The Liepāja – Jelgava – Daugavpils line should be kept at Russian gauge, as a main freight link. With about 8 km of parallel tracks for the Vilnius line, Liepāja would also have a standard gauge exit from the port. The route Liepāja – Jelgava – Riga would also be Russian gauge. With separate tracks Jelgava – Riga, it can be combined with standard gauge on the existing north-south line Sovetsk – Šiauliai – Riga. The parallel high-speed line to Riga would also be standard gauge. Riga would be therefore be accessible by standard-gauge, for both freight and passenger trains.

The Ventspils – Riga – Daugavpils line should logically have the same gauge as the Liepāja – Jelgava – Daugavpils line. The east-west routes through Jelgava and Riga would therefore retain Russian gauge. The north-south high speed route through Riga to Tallinn would be built for standard gauge.

Russian gauge north of Ventspils – Daugavpils…

Daugava line

With this arrangement, all existing lines north of the Ventspils – Riga – Daugavpils line would remain at Russian gauge, with the high-speed line to Tallinn at standard gauge.

North-South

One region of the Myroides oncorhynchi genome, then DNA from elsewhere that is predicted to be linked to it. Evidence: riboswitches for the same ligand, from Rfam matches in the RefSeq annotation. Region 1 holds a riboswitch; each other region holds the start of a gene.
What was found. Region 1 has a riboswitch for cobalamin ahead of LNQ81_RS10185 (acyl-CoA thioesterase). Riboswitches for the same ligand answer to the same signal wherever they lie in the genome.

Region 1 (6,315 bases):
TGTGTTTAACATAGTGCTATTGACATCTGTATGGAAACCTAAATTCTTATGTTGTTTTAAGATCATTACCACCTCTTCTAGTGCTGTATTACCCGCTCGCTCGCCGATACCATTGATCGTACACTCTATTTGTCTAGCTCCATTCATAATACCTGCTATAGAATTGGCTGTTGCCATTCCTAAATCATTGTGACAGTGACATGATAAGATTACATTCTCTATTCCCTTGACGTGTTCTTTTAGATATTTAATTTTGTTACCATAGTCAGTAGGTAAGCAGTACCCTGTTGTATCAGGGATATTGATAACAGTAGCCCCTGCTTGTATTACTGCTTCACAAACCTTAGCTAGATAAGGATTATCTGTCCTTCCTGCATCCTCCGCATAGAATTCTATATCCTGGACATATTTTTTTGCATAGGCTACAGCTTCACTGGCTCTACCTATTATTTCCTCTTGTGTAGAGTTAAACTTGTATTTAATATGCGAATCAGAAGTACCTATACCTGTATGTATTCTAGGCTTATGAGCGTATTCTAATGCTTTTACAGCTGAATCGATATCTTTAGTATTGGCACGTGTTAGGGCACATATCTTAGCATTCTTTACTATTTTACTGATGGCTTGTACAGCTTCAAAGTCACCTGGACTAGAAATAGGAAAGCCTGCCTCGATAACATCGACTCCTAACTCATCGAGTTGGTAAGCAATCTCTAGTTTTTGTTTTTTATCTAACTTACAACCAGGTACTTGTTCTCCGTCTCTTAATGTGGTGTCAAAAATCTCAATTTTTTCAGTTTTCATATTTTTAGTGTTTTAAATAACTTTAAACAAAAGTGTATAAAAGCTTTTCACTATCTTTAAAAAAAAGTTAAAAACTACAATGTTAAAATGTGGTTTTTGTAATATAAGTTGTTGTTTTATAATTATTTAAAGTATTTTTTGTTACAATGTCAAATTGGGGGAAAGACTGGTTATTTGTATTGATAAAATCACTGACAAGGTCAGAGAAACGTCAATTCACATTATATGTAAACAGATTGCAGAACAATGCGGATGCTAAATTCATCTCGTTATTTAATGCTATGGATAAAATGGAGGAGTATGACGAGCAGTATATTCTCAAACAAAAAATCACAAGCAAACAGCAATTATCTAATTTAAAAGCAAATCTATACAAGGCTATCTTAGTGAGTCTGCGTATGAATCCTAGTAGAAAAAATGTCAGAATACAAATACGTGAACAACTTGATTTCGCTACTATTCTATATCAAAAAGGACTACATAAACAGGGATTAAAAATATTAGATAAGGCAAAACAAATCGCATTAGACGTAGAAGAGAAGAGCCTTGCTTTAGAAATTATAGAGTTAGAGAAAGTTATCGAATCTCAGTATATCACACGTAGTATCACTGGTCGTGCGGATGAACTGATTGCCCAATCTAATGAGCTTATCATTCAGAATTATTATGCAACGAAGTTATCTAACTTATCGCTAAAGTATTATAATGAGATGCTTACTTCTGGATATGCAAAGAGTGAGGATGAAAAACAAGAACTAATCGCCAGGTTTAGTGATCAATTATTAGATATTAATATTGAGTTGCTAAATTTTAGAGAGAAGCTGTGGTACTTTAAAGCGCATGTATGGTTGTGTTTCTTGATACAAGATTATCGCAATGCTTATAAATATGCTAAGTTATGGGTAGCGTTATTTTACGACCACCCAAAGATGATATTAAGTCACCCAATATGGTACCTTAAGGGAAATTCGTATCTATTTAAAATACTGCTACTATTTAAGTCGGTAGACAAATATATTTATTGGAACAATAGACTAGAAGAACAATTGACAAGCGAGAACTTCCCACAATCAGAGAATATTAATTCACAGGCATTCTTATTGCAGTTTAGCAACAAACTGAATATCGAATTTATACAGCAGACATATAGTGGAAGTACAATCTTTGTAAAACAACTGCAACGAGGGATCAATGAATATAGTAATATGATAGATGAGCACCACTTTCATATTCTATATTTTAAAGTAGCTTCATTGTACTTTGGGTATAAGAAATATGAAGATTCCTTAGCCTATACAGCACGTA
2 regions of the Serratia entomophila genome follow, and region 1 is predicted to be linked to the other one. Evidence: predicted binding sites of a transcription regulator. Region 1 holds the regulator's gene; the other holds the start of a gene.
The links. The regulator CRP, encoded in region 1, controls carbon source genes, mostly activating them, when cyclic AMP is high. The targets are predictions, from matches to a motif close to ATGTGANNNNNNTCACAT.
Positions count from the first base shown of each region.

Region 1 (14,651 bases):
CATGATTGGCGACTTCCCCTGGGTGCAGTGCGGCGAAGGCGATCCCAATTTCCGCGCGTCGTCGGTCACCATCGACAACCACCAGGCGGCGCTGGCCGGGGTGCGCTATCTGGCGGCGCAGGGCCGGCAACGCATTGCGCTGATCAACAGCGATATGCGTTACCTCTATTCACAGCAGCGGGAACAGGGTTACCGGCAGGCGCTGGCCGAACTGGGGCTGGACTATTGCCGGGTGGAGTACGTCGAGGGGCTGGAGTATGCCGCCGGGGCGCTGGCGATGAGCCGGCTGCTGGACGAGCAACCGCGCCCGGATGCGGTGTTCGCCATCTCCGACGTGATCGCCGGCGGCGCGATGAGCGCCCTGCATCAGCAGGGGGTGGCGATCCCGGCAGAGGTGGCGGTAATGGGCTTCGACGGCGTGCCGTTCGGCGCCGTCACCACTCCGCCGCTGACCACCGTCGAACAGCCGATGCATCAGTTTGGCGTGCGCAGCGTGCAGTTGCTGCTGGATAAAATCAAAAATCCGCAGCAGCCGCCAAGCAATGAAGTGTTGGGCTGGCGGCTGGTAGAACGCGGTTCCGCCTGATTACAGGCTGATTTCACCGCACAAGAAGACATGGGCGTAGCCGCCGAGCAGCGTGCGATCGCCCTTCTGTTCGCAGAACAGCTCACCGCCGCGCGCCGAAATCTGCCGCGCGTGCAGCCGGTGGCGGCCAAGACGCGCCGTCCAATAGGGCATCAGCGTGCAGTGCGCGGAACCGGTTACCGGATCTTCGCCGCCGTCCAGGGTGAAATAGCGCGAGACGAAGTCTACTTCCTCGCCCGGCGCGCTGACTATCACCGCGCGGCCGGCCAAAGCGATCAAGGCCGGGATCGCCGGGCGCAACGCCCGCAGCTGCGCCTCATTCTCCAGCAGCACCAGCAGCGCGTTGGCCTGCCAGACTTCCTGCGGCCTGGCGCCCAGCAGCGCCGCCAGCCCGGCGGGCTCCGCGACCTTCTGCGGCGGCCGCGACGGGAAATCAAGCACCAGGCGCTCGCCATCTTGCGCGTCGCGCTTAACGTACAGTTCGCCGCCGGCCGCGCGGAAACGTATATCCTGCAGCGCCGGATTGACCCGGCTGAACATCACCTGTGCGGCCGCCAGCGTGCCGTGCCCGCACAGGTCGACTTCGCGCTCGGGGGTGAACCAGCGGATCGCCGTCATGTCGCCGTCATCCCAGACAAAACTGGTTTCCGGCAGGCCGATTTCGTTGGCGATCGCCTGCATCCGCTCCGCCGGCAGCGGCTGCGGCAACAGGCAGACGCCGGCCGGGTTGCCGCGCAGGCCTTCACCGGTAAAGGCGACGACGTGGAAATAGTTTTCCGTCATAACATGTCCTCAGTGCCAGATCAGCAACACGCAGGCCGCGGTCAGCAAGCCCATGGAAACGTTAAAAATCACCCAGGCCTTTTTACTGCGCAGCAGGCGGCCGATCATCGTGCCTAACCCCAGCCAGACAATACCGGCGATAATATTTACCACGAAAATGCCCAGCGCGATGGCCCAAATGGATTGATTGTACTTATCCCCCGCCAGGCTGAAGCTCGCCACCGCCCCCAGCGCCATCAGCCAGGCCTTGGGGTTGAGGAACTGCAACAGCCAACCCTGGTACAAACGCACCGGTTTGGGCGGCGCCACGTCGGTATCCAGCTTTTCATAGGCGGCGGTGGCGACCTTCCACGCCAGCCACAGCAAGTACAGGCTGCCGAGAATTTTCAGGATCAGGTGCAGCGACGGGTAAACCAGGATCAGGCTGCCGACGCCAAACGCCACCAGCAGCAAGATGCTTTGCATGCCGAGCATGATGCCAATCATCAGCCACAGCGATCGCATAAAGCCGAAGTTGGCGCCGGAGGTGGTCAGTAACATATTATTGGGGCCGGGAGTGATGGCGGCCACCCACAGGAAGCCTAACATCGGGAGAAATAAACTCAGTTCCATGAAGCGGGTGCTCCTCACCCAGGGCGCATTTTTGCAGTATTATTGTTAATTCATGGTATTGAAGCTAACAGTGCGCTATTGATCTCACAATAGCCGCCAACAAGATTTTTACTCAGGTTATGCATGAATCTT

Three north-south high speed routes would pass through Kaliningrad Oblast. Two would converge at Sovetsk: Berlin – Riga and Poznań – Sovetsk – Riga. At either Riga or Jelgava, the combined HSL would converge with the proposed HSL Warsaw – Kaunas – Riga. (A possible Kaunas – Daugavpils standard-gauge line would be an addition to this pattern).

North of Riga there would be one standard-gauge route, the high-speed line to Tallinn. There might also be a high-speed cut-off line on the Riga – St Petersburg route, but that would use Russian gauge. The Warsaw – Vilnius – St. Petersburg line would remain at Russian gauge north of Daugavpils. (With the relative isolation of the Vilnius – Daugavpils section, it might be possible to have the break of gauge at Vilnius instead).

This pattern requires conversion of existing lines, and some new lines would be built at a different gauge. However, it does not need much additional infrastructure, just some sections of parallel track on the approach to cites. The longest section of mixed gauge route would be Jelgava – Riga, about 50 km.

Rail gauge in the Baltic States

Revised: Baltic States infrastructure

Updated with new maps:

Revised: Baltic States infrastructure

Urban-regional lines in Samland and Kaliningrad

The German city of Königsberg developed a small local rail network during the first half of the 20th century, extending into the region of Samland north of the city. Samland (Sambia) is roughly a rectangle bordered by the Baltic Sea, the river Pregel / Pregolya, and the small river Deime / Deyma. The railways served growing beach resorts on its northern coast.